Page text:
London and the UK will remain Europe’s top financial centre over the next decade, according to Deutsche Bank’s chief executive John Cryan, despite fears in the City that the vote to leave the EU could be ruinous for the industry.
That represents a turnaround from his previous view that London’s position as a financial hub would be put at risk by the vote, on the basis that much EU bond trading would flee the City.
Mr Cryan does, however, maintain that Britain’s financial district will “be very different” as its relationship with the rest of Europe changes.
Brexit will not ruin the City of London's position as Europe's top financial centre, Mr Cryan said Credit: Alamy
“It is important for the bank to respect the fact that we really need to follow our customers. In some areas London is our biggest trading hub,” he said at a Handelsblatt finance conference in Frankfurt.
“We trade a lot of paper and derivatives which are eurozone or EU paper, and although we are passported into the UK and the UK authorities are very keen for us to continue to passport in, our clients might take us back into the EU because they may demand we transact with them through an EU entity.”
Much of the impact of the referendum would also be felt across the rest of the EU, Mr Cryan said, which should “re-engage with the people of Europe and consider what the institutions of the EU should be to serve the people of Europe in the 21st century. Maybe some reform is required to make it more relevant to today.”
The British chief executive also increased his criticism of the European Central Bank’s negative interest rate policy.
Rather than cutting the cost of loans, Mr Cryan said that negative rates are an extra cost to banks, encouraging them to hike interest rates charged to borrowers – particularly for smaller banks which stick to traditional products such as savings accounts and home loans.
Deutsche Bank made a €6.8bn loss last year and said negative rates cost it hundreds of millions of euros Credit: Krisztian Bocsi/Bloomberg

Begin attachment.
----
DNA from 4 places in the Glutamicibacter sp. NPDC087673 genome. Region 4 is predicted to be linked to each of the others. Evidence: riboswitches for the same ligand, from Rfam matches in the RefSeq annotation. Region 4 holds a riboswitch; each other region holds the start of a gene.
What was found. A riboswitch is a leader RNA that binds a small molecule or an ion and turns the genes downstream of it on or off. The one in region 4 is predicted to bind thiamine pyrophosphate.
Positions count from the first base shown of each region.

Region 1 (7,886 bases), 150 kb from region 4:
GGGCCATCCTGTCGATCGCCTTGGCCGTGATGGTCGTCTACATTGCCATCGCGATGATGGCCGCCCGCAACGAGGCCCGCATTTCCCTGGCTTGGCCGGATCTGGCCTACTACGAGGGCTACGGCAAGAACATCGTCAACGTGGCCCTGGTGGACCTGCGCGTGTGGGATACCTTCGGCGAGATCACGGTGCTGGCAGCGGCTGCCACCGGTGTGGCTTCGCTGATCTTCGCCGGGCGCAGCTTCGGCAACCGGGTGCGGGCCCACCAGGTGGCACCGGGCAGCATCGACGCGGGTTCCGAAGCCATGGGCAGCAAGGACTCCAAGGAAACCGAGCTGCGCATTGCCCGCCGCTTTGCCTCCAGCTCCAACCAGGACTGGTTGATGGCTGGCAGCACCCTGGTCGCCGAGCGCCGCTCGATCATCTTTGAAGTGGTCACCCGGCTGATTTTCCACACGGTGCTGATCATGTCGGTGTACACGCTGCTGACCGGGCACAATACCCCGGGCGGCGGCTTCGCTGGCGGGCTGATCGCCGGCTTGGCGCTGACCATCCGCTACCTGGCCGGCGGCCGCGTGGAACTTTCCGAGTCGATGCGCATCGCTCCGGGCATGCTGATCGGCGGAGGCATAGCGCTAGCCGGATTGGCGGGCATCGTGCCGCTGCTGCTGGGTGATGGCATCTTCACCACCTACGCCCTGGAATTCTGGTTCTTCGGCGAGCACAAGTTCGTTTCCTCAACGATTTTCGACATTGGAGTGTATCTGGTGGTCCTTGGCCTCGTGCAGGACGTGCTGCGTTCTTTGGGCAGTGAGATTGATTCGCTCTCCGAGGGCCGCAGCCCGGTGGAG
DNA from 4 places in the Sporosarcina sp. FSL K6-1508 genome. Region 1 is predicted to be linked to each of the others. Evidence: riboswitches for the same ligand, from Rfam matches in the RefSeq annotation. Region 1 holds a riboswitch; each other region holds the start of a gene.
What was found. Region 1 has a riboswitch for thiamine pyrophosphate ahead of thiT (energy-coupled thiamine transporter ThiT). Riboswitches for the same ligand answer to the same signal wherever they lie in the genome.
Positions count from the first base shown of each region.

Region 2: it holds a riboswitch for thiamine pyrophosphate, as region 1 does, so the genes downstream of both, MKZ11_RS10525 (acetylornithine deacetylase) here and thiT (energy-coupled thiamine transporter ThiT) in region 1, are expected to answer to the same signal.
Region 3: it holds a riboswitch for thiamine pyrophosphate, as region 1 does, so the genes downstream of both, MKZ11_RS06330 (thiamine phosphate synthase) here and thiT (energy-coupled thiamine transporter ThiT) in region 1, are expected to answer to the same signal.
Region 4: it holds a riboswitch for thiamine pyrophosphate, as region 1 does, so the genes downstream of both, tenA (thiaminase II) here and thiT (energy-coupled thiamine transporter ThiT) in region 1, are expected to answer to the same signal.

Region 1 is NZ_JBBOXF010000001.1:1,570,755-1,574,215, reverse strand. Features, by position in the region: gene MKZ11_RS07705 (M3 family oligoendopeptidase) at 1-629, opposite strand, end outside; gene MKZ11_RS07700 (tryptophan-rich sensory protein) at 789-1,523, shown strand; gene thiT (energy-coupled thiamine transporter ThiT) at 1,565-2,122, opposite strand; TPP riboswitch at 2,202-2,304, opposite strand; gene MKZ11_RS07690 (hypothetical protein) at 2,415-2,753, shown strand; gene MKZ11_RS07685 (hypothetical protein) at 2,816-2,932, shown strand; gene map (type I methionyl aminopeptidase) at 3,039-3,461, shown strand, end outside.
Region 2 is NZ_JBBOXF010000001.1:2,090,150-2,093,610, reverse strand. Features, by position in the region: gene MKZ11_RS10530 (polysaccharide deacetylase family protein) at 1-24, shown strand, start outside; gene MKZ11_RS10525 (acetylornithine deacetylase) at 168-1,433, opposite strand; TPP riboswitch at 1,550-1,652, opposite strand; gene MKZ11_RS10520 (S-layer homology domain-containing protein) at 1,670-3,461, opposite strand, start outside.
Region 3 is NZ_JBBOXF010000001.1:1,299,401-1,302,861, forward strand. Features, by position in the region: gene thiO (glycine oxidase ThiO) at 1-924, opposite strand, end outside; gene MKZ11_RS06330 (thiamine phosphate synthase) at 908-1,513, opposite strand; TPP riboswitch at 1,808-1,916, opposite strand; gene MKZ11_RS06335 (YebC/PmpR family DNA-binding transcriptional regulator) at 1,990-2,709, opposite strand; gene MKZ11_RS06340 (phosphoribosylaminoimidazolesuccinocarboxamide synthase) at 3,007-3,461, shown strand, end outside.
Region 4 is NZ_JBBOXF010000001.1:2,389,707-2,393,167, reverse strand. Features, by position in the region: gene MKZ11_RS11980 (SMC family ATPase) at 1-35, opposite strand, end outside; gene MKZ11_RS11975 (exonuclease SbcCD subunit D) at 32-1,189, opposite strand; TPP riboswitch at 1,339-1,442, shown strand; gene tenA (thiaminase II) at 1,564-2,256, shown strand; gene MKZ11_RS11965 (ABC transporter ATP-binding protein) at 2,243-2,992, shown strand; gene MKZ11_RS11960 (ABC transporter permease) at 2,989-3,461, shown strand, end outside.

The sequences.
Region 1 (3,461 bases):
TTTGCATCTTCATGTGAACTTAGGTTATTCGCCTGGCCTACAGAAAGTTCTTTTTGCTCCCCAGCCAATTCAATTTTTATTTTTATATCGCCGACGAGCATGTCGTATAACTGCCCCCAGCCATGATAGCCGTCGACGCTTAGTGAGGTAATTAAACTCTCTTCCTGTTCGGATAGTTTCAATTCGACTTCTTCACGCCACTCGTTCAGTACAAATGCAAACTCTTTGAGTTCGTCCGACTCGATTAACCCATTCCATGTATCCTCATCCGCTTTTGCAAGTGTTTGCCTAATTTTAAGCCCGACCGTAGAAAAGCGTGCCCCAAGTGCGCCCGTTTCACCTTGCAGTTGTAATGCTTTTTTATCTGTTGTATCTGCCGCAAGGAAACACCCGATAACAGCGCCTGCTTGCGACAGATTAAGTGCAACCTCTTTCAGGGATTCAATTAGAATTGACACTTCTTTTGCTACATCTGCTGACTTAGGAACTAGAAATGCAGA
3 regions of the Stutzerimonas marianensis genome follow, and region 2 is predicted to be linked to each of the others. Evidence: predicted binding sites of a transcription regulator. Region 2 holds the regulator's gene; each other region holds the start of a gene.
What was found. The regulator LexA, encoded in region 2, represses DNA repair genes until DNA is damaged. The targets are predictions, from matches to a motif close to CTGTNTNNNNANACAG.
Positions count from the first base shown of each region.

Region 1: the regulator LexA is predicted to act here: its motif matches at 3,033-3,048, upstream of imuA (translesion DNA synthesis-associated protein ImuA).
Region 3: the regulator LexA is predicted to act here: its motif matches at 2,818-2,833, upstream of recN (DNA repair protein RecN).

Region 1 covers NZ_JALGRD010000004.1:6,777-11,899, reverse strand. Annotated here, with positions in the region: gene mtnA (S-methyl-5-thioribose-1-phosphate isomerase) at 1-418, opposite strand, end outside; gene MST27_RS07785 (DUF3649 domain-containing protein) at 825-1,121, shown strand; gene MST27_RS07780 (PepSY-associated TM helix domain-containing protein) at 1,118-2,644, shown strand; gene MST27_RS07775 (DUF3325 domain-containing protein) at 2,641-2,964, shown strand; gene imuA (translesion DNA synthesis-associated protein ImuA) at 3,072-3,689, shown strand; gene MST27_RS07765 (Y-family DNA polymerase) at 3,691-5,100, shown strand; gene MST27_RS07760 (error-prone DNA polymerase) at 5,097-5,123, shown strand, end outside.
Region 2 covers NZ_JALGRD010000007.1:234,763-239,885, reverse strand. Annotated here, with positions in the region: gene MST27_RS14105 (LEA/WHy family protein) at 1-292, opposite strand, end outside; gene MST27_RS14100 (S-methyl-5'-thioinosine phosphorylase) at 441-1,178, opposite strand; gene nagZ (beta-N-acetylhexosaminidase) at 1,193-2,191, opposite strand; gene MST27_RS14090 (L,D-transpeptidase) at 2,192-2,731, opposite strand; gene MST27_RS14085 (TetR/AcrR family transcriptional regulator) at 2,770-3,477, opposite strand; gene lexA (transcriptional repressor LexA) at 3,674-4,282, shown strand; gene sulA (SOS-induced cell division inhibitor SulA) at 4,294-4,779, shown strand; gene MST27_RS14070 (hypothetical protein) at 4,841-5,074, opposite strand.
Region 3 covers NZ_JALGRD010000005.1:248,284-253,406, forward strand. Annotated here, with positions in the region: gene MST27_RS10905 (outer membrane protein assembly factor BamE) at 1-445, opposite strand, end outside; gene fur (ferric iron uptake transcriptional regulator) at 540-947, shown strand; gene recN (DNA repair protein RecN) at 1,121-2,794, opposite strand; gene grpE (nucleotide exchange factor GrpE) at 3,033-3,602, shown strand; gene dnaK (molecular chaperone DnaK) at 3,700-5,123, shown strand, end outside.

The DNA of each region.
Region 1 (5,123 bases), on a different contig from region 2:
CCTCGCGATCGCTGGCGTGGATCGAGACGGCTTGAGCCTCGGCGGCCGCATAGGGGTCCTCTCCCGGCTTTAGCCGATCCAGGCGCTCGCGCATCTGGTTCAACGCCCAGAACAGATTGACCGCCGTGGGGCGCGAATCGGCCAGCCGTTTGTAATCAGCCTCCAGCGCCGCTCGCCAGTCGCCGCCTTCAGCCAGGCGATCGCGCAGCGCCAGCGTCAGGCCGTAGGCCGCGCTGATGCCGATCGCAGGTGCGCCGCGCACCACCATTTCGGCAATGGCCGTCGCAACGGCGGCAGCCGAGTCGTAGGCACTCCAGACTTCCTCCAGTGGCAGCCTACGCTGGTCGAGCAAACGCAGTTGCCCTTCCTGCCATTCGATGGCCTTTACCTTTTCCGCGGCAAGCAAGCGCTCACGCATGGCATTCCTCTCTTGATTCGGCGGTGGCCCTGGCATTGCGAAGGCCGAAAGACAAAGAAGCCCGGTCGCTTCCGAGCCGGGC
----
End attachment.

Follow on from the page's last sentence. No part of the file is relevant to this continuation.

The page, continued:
“If you take a large bank [such as Deutsche bank], we have the ability to withstand negative rates for much longer. We have a much more diversified business, with asset management fees, a big trading business, and they are less affected, or not affected,” the chief executive said.
“But our core banking business is affected, and at the margin deposits make losses because the money is put with the central bank. For a simpler more mono-line bank taking deposits and lending to customers, it is more difficult – they have to charge more on the asset side for lending, because you can’t really charge customers for deposits.”
He said that Deutsche Bank is losing “hundreds of millions of euros per year” in negative interest rates paid to the ECB, and that Postbank – the retail arm it is selling off – is introducing an account fee for some customers.
“For pure deposit accounts it is hard to charge retail customers. They will not deposit, they will try to hold the cash,” he said.
“We do need the money because it is an important source of liquidity for the sector. Banks will have to absorb that cost and try to make up for some of that by charging a little more for lending, which is why I think the transmission mechanism for negative rates isn’t working.”
Last week Mr Cryan warned against the policy’s “fatal consequences”, arguing negative rates were “working against the goals of strengthening the economy and making the European banking system safer”.
The chief executive also ruled out a merger with German rival Commerzbank, insisting that he wants to shrink the bank and does not envisage any mergers or takeovers for several years to come.